question... su: user root does not exist?


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Thread: question... su: user root does not exist?

  1. #1
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    question... su: user root does not exist?

    Hello All

    im not a "hardcore" linux user (newb) ...so i have a regular user ( login with that user) , couple day ago i need to add/install additional apps with root privileged this what i get
    Code:
    su: user root does not exist
    what caused this ?

  2. #2
    Join Date
    Feb 2014
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    Riviera Beach, Maryland, USA
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  3. #3
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    not being ungrateful or something like that, but yes.. Googling is my first step and i did follow step mention in article.
    My problem is and that why i posted a question, none of the solution mention on the serp worked

    but anyway i really appreciate it

  4. #4
    Join Date
    Feb 2014
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    From the first Google hit:
    In Linux (and Unix in general), there is a SuperUser named Root. The Windows equivalent of Root is Administrators group. The SuperUser can do anything and everything, and thus doing daily work as the SuperUser can be dangerous. You could type a command incorrectly and destroy the system. Ideally, you run as a user that has only the privileges needed for the task at hand. In some cases, this is necessarily Root, but most of the time it is a regular user.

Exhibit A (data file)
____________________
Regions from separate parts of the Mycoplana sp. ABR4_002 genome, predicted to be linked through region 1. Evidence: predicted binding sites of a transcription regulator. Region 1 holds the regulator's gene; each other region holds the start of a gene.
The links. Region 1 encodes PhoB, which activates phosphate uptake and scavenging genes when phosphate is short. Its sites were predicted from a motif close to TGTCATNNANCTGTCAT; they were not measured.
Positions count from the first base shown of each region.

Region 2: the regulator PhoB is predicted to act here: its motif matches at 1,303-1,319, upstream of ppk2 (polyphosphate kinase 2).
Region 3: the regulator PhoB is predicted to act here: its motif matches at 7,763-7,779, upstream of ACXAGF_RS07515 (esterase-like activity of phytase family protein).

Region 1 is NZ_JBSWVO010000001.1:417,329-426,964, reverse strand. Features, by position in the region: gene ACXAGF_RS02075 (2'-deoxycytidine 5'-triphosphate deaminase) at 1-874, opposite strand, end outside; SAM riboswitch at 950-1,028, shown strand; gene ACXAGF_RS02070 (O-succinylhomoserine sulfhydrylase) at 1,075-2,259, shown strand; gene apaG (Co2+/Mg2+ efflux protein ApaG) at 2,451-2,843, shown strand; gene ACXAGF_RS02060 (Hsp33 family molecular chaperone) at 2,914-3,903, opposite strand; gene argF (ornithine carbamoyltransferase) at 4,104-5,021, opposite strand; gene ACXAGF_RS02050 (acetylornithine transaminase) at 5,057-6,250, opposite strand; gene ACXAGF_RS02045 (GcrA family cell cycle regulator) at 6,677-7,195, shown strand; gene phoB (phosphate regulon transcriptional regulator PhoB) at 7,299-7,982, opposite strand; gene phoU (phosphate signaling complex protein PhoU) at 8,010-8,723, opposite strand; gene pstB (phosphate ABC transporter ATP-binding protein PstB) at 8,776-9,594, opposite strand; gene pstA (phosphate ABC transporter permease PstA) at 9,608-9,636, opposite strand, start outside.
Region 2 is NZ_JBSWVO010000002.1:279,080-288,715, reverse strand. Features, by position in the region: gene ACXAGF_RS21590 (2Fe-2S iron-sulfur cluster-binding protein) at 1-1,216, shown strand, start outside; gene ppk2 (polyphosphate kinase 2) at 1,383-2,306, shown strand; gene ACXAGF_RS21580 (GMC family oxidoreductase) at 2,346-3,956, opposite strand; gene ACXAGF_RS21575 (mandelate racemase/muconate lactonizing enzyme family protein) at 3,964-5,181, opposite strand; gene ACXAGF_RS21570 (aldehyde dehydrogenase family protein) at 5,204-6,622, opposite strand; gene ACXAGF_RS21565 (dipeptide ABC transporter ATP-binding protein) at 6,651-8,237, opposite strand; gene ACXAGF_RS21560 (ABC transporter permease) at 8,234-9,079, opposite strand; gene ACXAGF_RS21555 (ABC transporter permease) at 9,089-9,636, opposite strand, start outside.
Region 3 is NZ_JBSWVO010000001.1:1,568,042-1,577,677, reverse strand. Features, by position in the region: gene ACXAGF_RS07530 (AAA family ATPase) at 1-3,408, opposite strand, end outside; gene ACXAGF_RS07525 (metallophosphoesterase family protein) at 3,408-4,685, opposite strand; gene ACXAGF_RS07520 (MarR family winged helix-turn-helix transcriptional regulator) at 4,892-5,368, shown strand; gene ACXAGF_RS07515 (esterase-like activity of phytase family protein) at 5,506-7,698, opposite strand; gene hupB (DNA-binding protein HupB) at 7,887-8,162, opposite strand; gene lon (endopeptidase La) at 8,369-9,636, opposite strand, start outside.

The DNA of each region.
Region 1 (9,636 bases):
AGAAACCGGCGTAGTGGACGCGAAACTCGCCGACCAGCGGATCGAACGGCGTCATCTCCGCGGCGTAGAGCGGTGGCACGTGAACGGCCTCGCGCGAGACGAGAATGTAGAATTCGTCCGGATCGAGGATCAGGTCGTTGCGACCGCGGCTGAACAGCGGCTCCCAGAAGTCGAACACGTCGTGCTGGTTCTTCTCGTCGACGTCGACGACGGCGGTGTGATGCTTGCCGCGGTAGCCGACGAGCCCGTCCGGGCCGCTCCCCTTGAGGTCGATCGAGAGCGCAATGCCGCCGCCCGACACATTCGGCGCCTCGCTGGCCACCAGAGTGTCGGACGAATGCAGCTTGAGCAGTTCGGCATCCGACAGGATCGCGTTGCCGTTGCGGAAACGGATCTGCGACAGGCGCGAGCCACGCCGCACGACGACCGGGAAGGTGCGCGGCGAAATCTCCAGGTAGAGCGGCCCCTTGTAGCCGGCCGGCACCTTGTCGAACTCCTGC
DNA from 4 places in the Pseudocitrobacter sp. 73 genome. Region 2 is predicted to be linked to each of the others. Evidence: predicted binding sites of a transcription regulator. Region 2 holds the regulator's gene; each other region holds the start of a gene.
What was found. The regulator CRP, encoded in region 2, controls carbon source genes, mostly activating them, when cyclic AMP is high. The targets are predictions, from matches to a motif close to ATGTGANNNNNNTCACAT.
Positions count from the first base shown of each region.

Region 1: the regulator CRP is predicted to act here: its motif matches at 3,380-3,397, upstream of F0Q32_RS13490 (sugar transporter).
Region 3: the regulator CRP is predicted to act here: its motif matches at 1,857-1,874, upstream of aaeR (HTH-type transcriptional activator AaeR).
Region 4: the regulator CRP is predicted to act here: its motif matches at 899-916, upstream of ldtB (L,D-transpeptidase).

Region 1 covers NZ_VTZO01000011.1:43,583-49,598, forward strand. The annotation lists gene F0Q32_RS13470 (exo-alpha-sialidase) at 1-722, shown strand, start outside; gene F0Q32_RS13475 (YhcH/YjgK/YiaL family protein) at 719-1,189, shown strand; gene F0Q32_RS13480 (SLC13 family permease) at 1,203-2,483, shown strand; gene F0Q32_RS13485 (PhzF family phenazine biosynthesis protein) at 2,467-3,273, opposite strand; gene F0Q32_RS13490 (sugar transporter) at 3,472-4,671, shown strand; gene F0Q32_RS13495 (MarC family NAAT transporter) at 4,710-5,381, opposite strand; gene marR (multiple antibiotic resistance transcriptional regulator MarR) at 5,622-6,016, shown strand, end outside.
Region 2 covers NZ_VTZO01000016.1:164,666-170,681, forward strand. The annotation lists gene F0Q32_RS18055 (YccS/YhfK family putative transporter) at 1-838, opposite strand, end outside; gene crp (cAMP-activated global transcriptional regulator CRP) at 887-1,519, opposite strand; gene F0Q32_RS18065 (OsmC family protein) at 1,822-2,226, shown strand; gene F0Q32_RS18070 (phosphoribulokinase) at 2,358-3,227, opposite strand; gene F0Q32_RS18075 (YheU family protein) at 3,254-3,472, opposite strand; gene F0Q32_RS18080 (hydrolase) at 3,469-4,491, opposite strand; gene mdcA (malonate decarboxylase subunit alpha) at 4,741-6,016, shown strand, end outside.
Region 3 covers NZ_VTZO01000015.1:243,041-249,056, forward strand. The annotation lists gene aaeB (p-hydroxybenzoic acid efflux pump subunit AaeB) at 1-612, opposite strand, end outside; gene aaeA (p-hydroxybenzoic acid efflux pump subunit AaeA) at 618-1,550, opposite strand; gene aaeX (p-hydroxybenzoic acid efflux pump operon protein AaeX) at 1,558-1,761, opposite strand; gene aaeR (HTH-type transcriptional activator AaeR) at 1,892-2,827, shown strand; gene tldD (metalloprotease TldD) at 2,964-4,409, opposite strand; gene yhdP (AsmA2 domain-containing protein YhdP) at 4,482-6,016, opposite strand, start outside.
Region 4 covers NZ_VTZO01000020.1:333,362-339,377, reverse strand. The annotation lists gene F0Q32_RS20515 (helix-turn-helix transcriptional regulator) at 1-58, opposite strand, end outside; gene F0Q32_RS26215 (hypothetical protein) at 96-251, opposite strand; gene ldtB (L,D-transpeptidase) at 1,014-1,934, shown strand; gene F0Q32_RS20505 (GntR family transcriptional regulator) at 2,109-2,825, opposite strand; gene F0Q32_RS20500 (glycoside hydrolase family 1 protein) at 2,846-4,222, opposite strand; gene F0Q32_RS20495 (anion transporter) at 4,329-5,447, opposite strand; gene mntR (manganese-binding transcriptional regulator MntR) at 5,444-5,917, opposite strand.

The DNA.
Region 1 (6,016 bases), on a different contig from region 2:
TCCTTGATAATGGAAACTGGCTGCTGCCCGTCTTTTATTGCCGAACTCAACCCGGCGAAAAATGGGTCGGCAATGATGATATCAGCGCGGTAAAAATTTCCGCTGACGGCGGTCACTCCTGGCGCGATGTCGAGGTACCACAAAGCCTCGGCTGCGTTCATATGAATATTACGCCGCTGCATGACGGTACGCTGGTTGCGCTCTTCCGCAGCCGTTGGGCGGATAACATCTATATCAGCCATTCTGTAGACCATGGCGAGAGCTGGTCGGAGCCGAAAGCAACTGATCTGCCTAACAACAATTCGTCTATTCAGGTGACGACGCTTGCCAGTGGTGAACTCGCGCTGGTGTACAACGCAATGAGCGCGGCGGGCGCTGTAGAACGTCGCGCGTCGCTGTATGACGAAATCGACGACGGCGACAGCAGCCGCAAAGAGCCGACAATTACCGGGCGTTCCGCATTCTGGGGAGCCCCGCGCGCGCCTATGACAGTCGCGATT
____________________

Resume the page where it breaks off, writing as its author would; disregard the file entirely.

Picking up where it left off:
By default, the Root account password is locked in Ubuntu. This means that you cannot login as Root directly or use the su command to become the Root user. However, since the Root account physically exists it is still possible to run programs with root-level privileges. This is where sudo comes in - it allows authorized users (normally "Administrative" users; for further information please refer to AddUsersHowto) to run certain programs as Root without having to know the root password.

    This means that in the terminal you should use sudo for commands that require root privileges; simply prepend sudo to all the commands you would normally run as Root. For more extensive usage examples, please see below. Similarly, when you run GUI programs that require root privileges (e.g. the network configuration applet), use graphical sudo and you will also be prompted for a password (more below). Just remember, when sudo asks for a password, it needs YOUR USER password, and not the Root account password.

  5. #5
    Join Date
    Jun 2004
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    Most main stream distros for security reasons have removed the root user account. A normal user can execute certain privileged commands by preceding these command with "sudo". This is a bit of inconvenience but works for the majority and certainly makes Linux a safer operating system ahead of the others.

    For hardcore Linux users wishing to work with root they can try the smaller distros like Puppy, Pmagic,.... etc.
    Linux user started Jun 2004 - No. 361921
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